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Evening Standard
Evening Standard
Bruce Dessau

Urooj Ashfaq at Soho Theatre: a fast-talking, quick-thinking pre-Edinburgh treat for Londoners

Along with the Comedy Store, which opened a Mumbai branch in 2010, Soho Theatre has been at the forefront of seeking out stand-up talent in south Asia and bringing it to a wider audience. In recent years they have championed numerous skilful performers, including Vir Das, who has had considerable success in London and at the Edinburgh Fringe.

This year they have five Indian comics heading to the Fringe. If they are all as good as Urooj Ashfaq the Scottish capital is in for a treat. The fast-talking, quick-thinking 27-year-old performed only her second full-length show in English last night in Soho Theatre’s studio space and displayed a talent for candid comedy that suggests she could soon be playing larger rooms.

Admittedly this must have felt a little like a home fixture given the high proportion of the audience that understood and, more importantly, laughed at her Hindi asides at the start of the set, but Ashfaq is clearly an assured, confident performer. She might have talked about suffering from anxiety during her set yet there was absolutely no sign of it onstage.

Urooj Ashfaq at Soho Theatre (Jonny Ruff)

Much of her material focussed on the same sort of subjects you might get from a London stand-up. Not surprisingly she cites smart British stars Bridget Christie, Josie Long and James Acaster among her heroes. From her parent’s divorce – “the only thing they agreed on” – to her thoughts on pornography. From phone etiquette to the ways boys suppress emotions, this is thoughtful global humour.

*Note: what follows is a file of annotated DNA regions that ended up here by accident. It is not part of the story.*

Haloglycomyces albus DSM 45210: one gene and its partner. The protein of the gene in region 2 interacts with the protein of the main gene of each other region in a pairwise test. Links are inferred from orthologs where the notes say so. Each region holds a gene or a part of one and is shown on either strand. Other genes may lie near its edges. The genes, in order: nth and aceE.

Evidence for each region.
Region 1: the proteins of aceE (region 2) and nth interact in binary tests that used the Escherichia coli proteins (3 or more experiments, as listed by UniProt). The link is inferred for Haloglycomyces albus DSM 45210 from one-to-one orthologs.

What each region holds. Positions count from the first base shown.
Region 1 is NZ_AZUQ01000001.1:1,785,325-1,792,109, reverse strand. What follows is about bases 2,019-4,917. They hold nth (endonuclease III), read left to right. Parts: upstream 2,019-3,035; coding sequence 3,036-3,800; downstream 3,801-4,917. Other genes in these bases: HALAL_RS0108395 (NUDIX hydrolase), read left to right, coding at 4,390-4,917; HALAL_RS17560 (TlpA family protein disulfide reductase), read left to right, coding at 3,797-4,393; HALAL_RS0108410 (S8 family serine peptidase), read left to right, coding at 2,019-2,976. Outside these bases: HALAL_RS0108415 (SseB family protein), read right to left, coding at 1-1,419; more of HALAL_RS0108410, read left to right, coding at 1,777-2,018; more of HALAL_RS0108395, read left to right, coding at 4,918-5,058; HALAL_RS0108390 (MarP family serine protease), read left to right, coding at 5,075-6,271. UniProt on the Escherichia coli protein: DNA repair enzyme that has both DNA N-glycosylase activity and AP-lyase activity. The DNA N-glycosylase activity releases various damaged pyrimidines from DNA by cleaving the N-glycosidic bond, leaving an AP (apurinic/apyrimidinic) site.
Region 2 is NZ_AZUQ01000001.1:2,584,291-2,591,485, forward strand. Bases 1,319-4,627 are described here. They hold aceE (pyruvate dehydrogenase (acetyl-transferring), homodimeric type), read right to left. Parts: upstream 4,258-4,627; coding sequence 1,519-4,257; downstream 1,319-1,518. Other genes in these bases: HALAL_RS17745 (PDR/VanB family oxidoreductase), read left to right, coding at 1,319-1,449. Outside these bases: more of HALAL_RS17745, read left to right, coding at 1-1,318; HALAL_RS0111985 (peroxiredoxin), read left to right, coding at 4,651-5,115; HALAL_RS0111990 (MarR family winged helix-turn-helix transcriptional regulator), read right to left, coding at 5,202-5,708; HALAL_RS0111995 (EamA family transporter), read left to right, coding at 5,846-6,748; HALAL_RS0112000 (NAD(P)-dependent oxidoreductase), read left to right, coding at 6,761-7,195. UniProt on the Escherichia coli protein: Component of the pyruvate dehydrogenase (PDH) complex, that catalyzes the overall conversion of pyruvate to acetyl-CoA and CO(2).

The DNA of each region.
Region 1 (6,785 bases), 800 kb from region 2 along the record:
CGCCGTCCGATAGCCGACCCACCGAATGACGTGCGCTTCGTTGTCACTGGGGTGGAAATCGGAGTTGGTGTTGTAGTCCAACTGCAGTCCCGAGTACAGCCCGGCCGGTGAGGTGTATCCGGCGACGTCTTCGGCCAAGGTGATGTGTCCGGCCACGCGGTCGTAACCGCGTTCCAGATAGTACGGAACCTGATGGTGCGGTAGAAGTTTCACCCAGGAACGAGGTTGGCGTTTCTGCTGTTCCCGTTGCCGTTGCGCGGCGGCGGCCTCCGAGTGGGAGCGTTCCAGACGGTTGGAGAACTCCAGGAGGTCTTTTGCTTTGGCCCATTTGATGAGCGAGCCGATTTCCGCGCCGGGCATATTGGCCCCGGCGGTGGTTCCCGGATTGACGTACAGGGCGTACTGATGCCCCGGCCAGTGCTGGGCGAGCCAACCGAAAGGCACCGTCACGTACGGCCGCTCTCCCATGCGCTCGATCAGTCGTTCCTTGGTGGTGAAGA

A large chunk of the set was devoted to tales about her therapy. She recalled how she got into a tangle by asking questions on behalf of her very different friend who could not afford treatment herself, with the result that the therapist wondered if she was suffering from multiple personality disorder. By the end of the sessions, she quipped, even the therapist’s therapist needed therapy.

At one point she explained that she studied psychology because she was not clever enough to be a doctor, but this pivot seems to be a natural fit with her funny side. Her snappy wit frequently comes from trying to make sense of modern human interaction, from gaslighting to micro-aggressions.

The gig concluded with a rapidfire series of one-liners and a hilariously honest reading from her childhood diary which confirmed, as if confirmation was needed, that Muslim Indian teens have the same stupidly intense crushes as any other teens around the world.

Her show is entitled Oh No! but when it comes to Ashfaq one can only conclude Oh Yes.

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